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Unformatted text preview: Service Operations Management
Yannis Bellos What is a Service? ‘’There is no such thing as a service industry.
There are only industries whose service
components are greater or less than those of
Everybody is in service!’’
(Levitt, 1972) What is a Service? ‘’A service is any activity or benefit that one party
can give to another that is essentially intangible
and does not result in the ownership of
anything. Its production may or may not be tied
to a physical product’’
(Phil Kotler, 1986) Why to talk about Services? Services accounted for 67.8% of U.S GDP in 2006
It is one more way for business to make money!
Firms switch to services Services vs. Products
Customers are co-producers
Intangibility and heterogeneity
Simultaneity and Perishability
Consumer Experience Customers as Co-producers
Low Contact Services
Call centers, check processing center etc
High Contact Services
Doctor’s office, full service restaurant etc
Lack of Transportability
The experience of staying in an ‘’Ice Hotel’’
in Norway means the customer has to visit
the facility in Norway Intangibility and Heterogeneity
It is difficult for the customer to evaluate or
compare services prior to experiencing the
No two customers can be expected to evaluate a
service in the same manner Simultaneity and Perishability
Services are produced and consumed
at the same time
A dining experience is produced while customers
consume the service at the same time
Production capacity is also perishable
An airline seat has no value after the
airplane takes-off Customer Experience Customers consume or re-live the experience
again and again, as they remember the time
when the service was first delivered (e.g. a visit
to Disneyland or a fine dining establishment) Question Does Georgia Tech provide you a service?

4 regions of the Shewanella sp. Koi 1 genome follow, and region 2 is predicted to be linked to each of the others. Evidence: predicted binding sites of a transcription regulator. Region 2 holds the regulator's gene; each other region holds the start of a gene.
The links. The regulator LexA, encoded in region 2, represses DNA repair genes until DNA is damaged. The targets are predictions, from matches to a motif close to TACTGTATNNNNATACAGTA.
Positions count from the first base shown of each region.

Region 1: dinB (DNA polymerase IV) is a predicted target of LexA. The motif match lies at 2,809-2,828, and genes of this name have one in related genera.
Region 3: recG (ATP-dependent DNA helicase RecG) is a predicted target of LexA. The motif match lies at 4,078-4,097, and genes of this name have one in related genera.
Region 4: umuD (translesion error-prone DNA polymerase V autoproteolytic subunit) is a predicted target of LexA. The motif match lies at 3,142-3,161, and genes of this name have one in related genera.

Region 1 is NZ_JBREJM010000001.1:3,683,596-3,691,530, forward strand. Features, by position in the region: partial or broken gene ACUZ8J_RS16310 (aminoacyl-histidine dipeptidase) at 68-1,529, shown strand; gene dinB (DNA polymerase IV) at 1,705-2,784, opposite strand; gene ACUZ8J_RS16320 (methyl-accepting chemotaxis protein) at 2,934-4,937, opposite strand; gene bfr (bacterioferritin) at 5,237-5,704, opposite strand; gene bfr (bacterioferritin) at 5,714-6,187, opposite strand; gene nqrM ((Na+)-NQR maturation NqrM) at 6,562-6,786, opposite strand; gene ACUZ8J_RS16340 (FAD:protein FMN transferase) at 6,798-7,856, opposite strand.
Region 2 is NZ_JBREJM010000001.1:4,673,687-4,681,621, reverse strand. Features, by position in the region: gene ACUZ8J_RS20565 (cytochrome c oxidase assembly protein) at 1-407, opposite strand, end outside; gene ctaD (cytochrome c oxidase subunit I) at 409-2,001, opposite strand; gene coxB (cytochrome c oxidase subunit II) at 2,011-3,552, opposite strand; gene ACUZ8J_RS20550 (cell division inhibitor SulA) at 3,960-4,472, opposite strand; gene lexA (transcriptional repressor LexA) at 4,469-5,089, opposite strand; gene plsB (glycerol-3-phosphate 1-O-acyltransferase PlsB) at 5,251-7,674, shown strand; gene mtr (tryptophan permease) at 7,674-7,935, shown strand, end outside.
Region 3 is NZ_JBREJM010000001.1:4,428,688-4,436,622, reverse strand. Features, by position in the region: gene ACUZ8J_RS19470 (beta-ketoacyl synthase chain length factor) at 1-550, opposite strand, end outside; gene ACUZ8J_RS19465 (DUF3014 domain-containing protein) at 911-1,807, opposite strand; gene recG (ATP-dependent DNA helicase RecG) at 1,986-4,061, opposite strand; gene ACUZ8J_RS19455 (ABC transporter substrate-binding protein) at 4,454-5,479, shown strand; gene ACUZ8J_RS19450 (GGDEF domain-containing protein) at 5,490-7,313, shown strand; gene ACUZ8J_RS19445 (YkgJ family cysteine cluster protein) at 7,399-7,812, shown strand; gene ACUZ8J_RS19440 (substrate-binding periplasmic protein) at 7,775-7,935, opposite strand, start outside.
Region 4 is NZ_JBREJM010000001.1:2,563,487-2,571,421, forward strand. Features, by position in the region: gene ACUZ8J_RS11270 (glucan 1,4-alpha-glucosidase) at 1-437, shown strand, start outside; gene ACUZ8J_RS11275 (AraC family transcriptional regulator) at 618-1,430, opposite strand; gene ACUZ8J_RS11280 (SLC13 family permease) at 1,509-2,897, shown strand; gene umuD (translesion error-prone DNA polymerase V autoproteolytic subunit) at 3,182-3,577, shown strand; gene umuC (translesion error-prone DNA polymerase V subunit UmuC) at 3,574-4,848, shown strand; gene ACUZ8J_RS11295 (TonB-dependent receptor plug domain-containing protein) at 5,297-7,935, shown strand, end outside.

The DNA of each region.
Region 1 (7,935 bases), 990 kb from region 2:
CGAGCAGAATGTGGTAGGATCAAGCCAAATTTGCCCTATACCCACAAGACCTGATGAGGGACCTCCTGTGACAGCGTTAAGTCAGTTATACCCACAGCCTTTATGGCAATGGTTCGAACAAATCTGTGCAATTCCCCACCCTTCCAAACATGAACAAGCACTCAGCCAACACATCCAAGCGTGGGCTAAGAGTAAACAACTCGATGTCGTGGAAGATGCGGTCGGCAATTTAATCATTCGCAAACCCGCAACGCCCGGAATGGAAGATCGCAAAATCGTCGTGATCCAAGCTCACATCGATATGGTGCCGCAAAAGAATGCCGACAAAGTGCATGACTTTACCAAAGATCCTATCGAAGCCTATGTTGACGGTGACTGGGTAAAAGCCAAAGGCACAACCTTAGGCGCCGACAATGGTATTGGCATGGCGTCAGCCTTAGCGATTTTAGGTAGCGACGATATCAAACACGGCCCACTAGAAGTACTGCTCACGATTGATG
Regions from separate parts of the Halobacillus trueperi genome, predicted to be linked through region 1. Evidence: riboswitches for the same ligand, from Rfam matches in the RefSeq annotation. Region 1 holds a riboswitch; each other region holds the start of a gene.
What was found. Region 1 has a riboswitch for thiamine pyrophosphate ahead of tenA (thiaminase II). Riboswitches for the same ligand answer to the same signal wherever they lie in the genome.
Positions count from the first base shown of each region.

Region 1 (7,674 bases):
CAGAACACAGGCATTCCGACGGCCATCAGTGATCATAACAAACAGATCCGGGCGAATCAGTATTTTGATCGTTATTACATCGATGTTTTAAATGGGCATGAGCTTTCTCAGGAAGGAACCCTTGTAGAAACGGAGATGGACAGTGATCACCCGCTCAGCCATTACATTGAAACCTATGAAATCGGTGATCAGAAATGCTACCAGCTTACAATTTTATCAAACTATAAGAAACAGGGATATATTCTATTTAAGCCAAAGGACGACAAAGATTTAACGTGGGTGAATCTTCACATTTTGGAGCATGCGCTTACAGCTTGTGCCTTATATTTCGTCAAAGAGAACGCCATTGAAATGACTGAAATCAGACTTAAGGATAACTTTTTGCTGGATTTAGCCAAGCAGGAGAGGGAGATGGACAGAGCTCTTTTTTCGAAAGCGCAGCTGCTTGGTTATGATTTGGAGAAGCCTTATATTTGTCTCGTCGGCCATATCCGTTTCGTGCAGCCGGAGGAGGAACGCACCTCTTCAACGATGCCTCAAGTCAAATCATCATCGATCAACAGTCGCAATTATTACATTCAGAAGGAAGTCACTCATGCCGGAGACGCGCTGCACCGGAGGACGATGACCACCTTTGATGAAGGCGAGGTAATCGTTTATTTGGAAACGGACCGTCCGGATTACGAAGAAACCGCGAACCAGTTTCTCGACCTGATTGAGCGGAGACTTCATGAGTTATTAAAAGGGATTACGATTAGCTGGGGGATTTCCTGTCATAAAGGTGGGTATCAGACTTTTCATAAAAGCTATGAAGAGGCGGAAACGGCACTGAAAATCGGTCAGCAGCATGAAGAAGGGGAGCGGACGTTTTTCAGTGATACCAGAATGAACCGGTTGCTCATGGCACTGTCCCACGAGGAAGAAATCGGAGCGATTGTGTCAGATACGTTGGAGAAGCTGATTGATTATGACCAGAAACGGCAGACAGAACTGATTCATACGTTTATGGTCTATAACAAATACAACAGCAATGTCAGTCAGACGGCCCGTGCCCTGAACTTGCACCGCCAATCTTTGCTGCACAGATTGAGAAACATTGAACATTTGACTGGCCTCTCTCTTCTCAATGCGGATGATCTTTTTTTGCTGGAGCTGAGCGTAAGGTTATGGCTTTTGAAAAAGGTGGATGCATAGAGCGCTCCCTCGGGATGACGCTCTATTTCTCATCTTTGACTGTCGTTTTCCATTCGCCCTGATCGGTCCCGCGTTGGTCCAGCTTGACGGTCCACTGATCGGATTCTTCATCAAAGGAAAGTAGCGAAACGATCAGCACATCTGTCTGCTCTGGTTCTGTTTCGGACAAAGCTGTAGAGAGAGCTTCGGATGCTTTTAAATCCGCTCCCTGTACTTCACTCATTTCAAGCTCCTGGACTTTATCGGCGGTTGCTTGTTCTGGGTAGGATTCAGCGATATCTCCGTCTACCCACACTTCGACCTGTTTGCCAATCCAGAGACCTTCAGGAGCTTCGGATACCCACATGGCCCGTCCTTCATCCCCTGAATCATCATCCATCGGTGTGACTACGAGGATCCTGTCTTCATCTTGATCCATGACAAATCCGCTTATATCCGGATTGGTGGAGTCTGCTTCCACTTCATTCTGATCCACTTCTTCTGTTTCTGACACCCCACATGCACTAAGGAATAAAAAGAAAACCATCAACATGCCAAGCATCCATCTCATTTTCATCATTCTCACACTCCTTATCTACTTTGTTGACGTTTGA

(Do the four aforementioned dimensions make sense in this case?) Operational Considerations In Services
Services in general are more labor intensive
It is relatively difficult to measure productivity in
The experimentation and testing of a new service
is conducted in the field Three Alternative Strategies in Services
The “production line” approach The “self-service” approach The “personal attention” approach Service System Design Matrix Customer is Always at the Center!
Strategy Customer System Employees Switching from Products to Services
Why more and more traditional manufacturers
add a service component to their offerings? The Kodak Example MIT Sloan Management Review, 2004 The GM Example MIT Sloan Management Review, 2004 Product Service Systems Using a Taxi Service Buying a Car Product Product Service Systems Using a Taxi Service Buying a Car Product Debate
Suppose you are a decision maker and you want to
decide on how you will enter the transportation
business. Specifically you are interested in
choosing between selling cars and providing
services (Zipcar business model).
What are the most important facts you should take
into account? Sell the Product Option Provide the Service Option Beyond the Service… ...
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- Spring '10